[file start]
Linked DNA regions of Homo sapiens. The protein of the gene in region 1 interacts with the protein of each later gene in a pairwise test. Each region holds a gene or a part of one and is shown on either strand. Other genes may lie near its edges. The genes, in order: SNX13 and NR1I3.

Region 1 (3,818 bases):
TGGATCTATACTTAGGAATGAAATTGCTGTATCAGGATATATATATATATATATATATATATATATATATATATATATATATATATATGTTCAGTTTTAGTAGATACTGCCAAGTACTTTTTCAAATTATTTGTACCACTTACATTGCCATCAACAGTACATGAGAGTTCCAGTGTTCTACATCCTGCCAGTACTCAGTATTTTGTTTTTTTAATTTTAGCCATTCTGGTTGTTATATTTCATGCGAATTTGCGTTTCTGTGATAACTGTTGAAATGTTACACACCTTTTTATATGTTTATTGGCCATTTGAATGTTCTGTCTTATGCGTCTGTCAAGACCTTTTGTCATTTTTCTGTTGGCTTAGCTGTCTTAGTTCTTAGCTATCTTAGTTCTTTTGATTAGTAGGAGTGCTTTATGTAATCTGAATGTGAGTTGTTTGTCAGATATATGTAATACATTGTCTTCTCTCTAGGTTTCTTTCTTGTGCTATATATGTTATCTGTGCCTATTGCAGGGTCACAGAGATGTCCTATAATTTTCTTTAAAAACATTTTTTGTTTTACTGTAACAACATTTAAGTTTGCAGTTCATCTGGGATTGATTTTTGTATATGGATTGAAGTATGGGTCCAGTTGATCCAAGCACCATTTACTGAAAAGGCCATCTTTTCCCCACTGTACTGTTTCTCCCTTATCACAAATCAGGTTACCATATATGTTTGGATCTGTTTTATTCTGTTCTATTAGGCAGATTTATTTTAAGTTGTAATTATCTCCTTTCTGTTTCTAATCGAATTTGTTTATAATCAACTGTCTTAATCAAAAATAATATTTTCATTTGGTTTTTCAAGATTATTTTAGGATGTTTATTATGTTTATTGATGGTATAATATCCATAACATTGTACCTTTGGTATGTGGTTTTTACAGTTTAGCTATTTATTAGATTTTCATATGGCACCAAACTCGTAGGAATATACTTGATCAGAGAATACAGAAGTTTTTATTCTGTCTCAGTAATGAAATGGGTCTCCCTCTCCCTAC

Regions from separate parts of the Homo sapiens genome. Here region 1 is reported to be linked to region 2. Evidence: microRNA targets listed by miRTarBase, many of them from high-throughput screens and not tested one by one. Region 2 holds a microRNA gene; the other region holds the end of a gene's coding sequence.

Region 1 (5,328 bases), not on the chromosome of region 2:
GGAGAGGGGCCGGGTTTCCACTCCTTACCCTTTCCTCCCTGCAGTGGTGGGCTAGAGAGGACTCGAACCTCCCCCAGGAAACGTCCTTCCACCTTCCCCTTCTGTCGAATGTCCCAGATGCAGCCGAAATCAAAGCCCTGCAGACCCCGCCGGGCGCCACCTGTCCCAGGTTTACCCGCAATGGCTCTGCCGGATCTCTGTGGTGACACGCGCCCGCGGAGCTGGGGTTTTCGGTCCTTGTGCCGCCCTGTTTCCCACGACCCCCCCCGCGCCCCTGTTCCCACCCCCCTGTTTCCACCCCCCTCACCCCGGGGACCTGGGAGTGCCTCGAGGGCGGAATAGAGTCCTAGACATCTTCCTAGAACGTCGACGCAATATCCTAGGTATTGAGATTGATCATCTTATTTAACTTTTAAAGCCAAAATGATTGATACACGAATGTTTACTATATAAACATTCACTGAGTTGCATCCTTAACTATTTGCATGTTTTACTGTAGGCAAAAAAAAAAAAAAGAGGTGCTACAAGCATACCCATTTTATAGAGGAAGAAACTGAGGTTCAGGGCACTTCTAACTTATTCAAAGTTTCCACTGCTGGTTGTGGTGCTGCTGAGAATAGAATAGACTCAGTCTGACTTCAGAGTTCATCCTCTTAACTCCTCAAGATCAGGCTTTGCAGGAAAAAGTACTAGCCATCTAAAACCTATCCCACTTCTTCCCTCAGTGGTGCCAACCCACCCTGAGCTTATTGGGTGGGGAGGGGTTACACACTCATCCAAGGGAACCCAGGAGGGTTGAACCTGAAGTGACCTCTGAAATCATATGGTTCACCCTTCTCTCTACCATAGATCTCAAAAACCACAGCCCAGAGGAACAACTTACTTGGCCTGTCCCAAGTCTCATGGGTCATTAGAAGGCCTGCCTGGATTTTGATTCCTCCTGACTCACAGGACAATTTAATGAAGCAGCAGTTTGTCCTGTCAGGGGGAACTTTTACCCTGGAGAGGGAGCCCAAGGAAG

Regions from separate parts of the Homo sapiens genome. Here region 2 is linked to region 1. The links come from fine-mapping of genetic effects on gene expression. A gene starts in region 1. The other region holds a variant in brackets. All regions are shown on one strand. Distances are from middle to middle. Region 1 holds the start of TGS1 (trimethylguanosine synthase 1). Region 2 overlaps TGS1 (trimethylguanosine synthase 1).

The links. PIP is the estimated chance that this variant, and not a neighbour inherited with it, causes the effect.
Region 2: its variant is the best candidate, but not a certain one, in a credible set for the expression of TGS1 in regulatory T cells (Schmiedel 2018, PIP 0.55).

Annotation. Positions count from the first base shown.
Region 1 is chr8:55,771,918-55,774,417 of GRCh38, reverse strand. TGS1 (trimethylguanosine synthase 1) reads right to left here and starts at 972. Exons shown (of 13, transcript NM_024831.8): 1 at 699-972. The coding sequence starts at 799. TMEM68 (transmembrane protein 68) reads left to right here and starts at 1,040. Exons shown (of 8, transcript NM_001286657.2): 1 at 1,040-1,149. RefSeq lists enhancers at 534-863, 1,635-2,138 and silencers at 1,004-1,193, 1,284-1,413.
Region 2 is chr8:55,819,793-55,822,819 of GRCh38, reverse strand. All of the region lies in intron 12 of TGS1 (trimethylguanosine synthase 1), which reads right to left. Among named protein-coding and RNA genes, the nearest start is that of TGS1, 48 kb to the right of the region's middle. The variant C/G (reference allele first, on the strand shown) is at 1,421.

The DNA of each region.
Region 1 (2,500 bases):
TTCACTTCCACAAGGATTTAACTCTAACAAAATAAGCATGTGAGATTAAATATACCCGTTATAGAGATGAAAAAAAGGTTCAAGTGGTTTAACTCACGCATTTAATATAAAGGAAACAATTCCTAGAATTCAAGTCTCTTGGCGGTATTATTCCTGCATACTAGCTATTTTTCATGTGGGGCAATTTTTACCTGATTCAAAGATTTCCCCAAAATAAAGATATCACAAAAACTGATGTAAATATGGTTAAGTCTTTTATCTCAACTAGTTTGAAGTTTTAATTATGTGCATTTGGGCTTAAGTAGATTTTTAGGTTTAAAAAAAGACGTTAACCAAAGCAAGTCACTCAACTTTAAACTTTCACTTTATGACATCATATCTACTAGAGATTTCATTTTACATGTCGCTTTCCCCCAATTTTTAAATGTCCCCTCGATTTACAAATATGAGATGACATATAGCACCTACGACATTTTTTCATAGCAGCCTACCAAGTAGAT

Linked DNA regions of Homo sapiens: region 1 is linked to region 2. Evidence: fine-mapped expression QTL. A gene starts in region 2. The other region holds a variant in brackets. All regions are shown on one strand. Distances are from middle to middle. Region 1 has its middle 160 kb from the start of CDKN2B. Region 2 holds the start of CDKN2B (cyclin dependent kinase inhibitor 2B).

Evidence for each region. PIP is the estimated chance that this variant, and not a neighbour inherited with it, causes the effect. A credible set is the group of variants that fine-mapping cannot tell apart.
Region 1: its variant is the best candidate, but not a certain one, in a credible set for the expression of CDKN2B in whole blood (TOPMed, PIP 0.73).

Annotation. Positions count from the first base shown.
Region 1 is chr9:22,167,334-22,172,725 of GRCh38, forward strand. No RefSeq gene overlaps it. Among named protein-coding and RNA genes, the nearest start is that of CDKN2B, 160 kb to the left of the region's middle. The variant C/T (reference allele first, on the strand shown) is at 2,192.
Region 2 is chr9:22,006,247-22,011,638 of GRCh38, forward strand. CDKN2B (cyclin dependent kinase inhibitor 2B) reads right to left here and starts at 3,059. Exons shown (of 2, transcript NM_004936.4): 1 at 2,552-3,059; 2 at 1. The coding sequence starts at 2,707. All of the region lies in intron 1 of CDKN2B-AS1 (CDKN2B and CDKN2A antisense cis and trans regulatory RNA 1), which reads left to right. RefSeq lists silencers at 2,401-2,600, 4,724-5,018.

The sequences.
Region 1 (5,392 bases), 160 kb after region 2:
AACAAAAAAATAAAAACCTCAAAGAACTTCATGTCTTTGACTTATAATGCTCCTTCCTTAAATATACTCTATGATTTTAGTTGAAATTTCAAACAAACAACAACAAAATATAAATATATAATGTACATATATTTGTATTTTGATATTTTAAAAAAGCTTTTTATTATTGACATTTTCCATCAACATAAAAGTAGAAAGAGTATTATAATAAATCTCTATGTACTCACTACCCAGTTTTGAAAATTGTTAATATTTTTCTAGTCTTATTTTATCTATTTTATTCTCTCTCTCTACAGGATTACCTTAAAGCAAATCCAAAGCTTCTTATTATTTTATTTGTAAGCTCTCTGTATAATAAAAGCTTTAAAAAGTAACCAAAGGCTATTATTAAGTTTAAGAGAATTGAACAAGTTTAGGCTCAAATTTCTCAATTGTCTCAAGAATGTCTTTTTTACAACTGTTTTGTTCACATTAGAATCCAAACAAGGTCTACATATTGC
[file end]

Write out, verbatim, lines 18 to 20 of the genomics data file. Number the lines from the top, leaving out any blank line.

Region 1: its variant is the best candidate, but not a certain one, in a credible set for the expression of CDKN2B in whole blood (TOPMed, PIP 0.73).

Annotation. Positions count from the first base shown.
Region 1 is chr9:22,167,334-22,172,725 of GRCh38, forward strand. No RefSeq gene overlaps it. Among named protein-coding and RNA genes, the nearest start is that of CDKN2B, 160 kb to the left of the region's middle. The variant C/T (reference allele first, on the strand shown) is at 2,192.